It appears a ban on the use of e-cigarettes in city facilities in St. Peter is just around the corner.
The Mankato Free Press reports that the proposal to ban the devices was introduced by St. Peter City Administrator Todd Prafke in a brainstorming session Wednesday with the St. Peter City Council.
Prafke said he came up with the idea after a city employee stopped some people from smoking e-cigarettes around city facilities after mistaking them for regular cigarettes.
Powered by batteries, e-cigarettes look like traditional cigarettes, but don't burn tobacco. Instead, the devices emit doses of vaporized nicotine.
After a discussion, the St. Peter City Council decided to regulate the use of e-cigarettes in city facilities, much in the way regular cigarettes and cigars are already prohibited.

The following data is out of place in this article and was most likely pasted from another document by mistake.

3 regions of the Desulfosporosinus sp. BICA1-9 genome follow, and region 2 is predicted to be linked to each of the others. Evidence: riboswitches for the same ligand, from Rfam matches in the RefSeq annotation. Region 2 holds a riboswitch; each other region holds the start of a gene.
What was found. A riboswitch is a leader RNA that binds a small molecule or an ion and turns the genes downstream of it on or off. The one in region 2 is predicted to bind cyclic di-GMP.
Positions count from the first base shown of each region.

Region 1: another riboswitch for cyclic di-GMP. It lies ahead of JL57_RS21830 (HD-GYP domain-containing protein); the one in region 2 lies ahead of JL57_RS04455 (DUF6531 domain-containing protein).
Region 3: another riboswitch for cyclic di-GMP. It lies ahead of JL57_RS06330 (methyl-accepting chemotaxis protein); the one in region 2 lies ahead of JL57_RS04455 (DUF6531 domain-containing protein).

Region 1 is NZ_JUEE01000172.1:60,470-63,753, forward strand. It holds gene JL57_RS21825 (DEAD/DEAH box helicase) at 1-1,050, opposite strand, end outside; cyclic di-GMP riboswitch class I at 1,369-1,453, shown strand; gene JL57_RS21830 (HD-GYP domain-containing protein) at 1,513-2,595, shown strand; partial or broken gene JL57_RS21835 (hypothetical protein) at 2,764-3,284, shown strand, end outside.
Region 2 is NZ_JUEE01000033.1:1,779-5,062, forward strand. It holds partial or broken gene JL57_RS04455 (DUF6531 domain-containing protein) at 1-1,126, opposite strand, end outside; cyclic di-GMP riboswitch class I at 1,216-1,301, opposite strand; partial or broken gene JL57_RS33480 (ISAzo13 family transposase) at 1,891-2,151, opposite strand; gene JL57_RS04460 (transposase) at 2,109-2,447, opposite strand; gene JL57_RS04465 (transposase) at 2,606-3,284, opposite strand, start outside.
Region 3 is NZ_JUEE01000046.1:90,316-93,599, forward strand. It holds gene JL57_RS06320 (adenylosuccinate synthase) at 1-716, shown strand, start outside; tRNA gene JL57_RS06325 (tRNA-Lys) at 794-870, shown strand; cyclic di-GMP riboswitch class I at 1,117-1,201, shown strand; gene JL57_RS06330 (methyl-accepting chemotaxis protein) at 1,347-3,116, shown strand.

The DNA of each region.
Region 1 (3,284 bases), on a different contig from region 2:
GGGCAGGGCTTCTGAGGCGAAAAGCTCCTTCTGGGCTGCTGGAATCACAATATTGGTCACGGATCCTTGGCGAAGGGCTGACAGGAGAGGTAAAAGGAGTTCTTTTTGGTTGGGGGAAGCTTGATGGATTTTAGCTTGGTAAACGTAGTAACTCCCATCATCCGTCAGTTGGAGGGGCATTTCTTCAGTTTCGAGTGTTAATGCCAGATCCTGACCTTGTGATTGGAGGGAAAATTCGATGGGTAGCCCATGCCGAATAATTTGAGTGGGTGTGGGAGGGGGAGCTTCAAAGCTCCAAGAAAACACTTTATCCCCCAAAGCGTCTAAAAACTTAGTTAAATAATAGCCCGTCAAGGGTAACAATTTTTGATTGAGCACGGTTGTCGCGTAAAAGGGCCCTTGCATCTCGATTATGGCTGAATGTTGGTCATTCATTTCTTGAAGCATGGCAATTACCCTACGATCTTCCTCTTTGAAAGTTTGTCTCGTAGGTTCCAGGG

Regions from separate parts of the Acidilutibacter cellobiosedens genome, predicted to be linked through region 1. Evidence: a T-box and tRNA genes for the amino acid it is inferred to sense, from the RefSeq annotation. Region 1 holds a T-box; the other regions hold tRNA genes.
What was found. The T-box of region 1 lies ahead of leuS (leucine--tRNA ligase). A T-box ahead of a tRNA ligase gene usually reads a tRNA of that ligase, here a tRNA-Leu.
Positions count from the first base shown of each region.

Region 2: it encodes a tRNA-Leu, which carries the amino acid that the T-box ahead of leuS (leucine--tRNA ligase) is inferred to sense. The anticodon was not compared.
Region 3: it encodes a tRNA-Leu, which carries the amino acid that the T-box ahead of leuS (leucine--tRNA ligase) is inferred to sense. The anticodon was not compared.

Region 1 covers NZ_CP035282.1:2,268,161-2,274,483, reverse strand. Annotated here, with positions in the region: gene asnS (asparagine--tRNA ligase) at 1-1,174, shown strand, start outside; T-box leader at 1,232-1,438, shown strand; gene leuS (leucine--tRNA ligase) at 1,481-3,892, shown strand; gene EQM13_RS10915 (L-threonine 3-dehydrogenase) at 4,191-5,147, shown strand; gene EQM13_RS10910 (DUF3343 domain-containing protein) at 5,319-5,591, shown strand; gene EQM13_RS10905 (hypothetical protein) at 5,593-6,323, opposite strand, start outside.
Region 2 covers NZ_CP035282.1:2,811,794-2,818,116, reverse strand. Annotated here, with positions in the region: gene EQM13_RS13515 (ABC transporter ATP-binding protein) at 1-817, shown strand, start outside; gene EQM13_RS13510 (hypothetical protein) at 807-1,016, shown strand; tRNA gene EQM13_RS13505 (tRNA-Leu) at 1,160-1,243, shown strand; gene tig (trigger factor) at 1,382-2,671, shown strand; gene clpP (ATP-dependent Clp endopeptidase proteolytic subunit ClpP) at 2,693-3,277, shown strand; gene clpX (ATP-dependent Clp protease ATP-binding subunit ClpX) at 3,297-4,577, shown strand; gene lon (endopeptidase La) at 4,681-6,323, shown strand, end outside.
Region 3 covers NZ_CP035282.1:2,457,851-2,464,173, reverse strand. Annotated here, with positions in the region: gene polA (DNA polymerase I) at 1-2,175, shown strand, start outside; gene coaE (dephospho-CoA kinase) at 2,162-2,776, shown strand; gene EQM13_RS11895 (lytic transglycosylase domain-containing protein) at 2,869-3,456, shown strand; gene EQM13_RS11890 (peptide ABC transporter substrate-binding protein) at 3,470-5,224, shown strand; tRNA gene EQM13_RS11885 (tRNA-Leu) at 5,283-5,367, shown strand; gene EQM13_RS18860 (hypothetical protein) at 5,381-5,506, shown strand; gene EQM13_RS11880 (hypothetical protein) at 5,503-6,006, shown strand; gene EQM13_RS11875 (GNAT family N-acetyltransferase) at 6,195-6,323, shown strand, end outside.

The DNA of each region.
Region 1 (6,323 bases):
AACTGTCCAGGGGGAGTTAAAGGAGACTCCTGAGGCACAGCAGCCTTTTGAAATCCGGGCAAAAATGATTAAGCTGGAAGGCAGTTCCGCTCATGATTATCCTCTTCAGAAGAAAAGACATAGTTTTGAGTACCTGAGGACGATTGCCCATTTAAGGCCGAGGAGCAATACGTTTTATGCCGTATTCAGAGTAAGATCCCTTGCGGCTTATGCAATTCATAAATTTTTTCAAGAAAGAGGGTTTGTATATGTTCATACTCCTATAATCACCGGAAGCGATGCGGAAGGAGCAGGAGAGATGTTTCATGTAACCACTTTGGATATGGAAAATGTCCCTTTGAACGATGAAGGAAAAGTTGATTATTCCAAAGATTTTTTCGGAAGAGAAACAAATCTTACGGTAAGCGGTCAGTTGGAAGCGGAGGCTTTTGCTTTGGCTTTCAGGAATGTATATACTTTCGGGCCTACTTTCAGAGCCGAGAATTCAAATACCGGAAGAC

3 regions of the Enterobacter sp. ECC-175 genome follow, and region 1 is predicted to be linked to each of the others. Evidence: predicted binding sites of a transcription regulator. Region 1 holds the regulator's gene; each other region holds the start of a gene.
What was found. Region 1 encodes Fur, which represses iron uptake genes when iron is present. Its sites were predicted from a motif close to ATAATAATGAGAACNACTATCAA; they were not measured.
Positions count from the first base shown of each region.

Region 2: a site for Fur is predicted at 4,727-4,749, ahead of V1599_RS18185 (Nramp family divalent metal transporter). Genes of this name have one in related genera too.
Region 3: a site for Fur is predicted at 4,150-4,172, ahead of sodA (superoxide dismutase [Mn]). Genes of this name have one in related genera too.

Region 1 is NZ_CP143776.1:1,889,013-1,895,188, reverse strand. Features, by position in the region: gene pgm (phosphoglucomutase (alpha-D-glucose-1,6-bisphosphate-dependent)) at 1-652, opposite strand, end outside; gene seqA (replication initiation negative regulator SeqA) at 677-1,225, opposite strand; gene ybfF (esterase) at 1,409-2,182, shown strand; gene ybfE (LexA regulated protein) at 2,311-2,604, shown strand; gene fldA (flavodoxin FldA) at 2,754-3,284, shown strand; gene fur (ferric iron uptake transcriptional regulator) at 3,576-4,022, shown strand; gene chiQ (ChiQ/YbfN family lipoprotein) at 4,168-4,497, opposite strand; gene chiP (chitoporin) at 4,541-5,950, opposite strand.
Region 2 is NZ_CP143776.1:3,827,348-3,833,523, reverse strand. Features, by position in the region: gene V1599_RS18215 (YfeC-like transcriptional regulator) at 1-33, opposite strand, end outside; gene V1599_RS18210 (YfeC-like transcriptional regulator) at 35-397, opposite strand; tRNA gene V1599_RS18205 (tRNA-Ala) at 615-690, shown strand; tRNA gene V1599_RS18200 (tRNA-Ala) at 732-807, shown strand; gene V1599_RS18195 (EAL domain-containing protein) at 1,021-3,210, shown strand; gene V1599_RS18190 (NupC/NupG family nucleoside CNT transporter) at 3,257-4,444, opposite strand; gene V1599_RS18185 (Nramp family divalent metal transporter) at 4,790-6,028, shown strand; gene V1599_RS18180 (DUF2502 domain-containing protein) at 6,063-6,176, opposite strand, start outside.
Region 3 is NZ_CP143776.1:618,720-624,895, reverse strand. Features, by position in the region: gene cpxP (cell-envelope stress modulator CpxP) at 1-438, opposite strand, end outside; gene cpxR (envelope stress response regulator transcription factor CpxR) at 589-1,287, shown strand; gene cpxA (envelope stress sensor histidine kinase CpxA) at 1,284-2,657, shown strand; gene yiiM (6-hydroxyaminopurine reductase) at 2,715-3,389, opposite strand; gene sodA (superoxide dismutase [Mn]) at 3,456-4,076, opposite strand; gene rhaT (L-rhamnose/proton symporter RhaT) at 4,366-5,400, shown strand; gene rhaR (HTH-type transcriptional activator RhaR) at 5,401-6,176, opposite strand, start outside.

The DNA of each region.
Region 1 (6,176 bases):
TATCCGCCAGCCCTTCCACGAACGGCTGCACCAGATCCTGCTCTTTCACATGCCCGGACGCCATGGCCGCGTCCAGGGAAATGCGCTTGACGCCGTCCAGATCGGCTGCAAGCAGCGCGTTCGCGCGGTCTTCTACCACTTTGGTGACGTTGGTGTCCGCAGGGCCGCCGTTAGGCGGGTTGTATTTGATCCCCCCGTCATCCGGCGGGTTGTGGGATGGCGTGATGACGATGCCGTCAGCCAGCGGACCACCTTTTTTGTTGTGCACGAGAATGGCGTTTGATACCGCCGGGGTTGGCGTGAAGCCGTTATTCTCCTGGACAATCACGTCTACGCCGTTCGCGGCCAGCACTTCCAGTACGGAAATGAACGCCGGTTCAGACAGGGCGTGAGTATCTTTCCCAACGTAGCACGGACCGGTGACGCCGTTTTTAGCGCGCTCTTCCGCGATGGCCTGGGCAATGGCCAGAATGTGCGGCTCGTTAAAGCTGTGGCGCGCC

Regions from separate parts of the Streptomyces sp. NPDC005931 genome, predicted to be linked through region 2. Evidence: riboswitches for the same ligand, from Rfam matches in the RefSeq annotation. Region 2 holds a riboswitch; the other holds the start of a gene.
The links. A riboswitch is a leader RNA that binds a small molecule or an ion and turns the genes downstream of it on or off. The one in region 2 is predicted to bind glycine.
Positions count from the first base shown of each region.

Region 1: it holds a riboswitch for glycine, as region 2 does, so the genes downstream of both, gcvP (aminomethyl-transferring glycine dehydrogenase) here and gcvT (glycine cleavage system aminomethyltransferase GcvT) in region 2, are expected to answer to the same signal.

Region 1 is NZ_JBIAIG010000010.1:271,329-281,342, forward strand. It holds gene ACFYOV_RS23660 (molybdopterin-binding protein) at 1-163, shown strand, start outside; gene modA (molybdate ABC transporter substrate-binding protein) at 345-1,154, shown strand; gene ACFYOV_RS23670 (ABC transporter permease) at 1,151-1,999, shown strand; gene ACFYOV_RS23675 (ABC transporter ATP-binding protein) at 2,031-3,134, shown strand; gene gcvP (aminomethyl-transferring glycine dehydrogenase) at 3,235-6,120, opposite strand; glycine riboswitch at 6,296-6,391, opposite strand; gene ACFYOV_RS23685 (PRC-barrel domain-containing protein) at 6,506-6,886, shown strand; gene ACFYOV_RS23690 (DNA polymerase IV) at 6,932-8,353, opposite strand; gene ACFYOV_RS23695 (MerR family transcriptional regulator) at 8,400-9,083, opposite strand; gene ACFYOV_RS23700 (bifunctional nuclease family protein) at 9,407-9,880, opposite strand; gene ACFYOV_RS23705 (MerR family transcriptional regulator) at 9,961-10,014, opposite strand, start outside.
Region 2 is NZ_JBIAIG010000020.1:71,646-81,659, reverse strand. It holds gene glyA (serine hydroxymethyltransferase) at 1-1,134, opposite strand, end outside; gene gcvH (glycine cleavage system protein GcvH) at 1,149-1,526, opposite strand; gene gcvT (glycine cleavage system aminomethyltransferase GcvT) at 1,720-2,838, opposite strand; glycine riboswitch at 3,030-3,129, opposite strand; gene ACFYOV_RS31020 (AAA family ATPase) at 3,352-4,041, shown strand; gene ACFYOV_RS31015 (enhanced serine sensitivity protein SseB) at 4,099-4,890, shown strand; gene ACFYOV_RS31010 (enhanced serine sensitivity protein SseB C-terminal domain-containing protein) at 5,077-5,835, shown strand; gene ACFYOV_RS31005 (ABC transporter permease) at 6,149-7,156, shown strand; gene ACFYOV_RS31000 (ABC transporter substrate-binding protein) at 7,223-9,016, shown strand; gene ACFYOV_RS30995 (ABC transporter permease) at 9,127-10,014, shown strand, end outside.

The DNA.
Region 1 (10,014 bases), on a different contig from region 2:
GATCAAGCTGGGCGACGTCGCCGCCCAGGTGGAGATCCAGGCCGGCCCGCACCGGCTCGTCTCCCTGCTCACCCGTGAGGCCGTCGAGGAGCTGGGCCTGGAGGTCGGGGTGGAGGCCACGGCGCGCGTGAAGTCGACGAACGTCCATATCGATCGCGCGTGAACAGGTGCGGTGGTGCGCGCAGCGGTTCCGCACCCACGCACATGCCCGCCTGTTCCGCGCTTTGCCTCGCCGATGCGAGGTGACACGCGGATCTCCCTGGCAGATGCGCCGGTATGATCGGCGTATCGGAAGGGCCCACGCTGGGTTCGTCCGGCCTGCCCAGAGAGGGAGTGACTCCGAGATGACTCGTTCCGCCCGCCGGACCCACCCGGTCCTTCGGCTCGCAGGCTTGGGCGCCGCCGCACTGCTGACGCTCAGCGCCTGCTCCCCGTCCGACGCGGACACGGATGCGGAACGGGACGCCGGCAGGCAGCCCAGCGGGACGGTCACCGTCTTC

The Free Press said the proposed ban concerned City Council member Jerry Pfeifer, who was worried it was "another example of Big Brother stepping into our lives."
According to the paper, Prafke will next have city officials draw up basic amendments to city ordinances to implement his proposed ban.
If the state decides to regulate e-cigarettes, changes can be made to the ordinances, he said.
Earlier this month, state Rep. Phyllis Kahn (DFL-Minneapolis) said she plans to introduce legislation in the 2014 session that would add the vapor devices to the Minnesota Clean Indoor Air Act, Minnesota Public Radio reported.
In September, the city of Duluth banned the use of e-cigarettes in most public establishments.
The Duluth News Tribune says ordinances proposing the ban were introduced by City Council member Jennifer Julsrud, who cited medical experts' concerns over the potential harm of chemicals in e-cigarettes.
“I wrote these ordinances and I pushed for them because I want to protect kids, and I believe in supporting clean air,” Julsrud told the paper.